Two US Military Bases Will Be Used As Temporary Camps For Migrants

US Secretary of Defense James N. Mattis has announced that two military bases will be used as temporary camps for migrants. Secretary Mattis revealed the news during a visit in Alaska.

The US Secretary of Defense did not reveal if the bases, which are located in Texas, would house migrant children or families. The announcement comes just days after the Pentagon said it planned to house detained children on military bases.

Mr. Mattis said during the announcement that the Goodfellow Air Force and Fort Bliss military bases had been chosen. He did not give any details to reporters on how it would be done.

US media recently reported that officials from the Department of Health and Human Services visited three military bases in the state of Texas last week. The visits were reportedly made to see if the bases could be used to house migrant children.

Mr. Mattis says it is a legitimate governmental function and explained that in the past, the military has housed victims of natural disasters and Vietnamese refugees. NPR recently reported that the Fort Bliss base would house migrant families while the Goodfellow Air Force base would be for unaccompanied migrant children.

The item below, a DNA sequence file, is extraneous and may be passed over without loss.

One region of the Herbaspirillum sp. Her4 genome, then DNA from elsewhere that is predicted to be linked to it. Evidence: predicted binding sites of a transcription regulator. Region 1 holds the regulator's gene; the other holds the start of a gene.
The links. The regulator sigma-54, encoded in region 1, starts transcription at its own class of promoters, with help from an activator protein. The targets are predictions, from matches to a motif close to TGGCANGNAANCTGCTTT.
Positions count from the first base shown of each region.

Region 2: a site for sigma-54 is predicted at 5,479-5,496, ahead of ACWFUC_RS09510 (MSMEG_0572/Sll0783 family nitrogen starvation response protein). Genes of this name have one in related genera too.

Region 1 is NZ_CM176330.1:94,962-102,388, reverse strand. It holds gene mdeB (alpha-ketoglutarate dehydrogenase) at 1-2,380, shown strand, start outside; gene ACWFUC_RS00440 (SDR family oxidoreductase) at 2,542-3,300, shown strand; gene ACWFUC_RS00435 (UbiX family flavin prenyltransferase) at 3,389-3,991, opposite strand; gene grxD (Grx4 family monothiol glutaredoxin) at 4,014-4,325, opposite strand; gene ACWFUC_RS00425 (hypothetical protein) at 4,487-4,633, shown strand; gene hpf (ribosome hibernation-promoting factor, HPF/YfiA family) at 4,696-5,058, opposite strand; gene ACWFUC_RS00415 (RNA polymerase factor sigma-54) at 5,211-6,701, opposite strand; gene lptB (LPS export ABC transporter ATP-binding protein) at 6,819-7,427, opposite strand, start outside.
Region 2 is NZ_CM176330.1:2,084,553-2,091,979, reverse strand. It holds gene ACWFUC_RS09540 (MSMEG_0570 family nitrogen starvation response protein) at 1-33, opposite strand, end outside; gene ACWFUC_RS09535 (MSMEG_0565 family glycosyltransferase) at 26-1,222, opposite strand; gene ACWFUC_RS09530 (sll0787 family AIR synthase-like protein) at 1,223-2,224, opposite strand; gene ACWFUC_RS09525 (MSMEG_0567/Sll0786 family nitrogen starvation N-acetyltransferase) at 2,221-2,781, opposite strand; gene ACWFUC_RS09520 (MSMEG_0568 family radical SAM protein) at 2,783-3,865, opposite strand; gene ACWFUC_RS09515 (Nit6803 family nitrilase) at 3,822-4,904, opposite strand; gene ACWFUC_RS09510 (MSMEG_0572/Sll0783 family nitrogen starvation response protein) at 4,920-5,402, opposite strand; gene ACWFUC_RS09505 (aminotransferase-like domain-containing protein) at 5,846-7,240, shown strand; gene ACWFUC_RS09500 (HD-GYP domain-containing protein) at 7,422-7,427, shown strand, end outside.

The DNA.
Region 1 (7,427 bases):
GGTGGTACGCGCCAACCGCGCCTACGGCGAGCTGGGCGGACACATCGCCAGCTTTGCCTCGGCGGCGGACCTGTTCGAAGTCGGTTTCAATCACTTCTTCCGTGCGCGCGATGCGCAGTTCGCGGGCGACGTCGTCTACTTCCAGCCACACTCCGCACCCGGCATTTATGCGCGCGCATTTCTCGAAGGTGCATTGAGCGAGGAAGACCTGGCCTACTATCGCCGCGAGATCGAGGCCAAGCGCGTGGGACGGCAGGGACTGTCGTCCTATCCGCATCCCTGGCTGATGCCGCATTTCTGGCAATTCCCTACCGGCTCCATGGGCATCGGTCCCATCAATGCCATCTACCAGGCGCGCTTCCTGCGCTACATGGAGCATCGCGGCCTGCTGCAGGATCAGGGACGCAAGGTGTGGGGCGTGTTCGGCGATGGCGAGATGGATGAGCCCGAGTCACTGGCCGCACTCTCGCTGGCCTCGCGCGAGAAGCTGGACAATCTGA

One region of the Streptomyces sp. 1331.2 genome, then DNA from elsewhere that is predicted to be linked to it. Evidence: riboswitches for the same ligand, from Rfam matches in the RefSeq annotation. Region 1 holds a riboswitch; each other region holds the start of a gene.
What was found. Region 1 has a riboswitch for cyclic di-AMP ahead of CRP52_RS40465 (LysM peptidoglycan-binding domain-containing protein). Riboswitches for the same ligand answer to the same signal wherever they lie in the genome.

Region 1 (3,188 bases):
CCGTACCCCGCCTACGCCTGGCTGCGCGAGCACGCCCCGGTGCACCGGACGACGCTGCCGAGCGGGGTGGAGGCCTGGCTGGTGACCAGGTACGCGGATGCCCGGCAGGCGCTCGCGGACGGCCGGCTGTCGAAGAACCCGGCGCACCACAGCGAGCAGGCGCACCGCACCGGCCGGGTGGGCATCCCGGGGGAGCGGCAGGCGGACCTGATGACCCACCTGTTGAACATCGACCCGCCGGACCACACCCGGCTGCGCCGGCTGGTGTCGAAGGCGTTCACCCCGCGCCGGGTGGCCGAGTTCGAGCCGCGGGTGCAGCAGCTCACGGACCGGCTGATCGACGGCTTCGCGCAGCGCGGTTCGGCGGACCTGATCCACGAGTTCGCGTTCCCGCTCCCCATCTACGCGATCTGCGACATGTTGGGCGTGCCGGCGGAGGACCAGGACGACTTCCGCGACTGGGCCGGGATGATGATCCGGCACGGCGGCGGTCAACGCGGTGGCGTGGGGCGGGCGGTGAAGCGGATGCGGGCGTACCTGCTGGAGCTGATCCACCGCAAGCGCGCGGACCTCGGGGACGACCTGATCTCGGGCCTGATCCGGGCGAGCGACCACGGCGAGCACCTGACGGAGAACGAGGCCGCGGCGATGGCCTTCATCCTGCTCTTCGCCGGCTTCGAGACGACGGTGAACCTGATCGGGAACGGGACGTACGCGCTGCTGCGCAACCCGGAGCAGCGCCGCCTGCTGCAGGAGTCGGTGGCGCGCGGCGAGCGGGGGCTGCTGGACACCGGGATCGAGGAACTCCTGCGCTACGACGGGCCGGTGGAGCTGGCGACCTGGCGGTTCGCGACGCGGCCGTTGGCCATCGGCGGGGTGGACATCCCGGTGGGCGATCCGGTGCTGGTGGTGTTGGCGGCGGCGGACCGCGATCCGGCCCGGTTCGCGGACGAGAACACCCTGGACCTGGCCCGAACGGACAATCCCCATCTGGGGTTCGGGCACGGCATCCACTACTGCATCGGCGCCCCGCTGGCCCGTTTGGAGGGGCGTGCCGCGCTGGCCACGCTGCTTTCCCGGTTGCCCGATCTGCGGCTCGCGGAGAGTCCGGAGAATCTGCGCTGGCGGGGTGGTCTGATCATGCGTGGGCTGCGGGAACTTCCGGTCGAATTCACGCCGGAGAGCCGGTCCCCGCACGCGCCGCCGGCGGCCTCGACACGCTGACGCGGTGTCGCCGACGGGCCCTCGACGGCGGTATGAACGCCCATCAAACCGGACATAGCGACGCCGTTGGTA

The Associated Press recently said that the shelters would be run by the Department of Health and Human Services. Mr. Mattis said the military was still looking at a few things, including the capacity they need at the military bases.

The announcement by the US Secretary of Defense comes just five days after US President Donald Trump signed an executive order to keep families together. The order came during a time of heavy criticism over the separation of families.

A day before, pictures and audios of children that had been separated from their parents sparked fury in the US and other parts of the world. In the audios, children are heard crying as authorities try to talk to them.

Chile’s President Sebastian Piñera and Canada’s Prime Minister Justin Trudeau were among those who criticized the separation, which began when the zero tolerance policy was introduced in April. The policy has been criticized since its introduction but Mr. Trump said during the executive order signing that it would continue.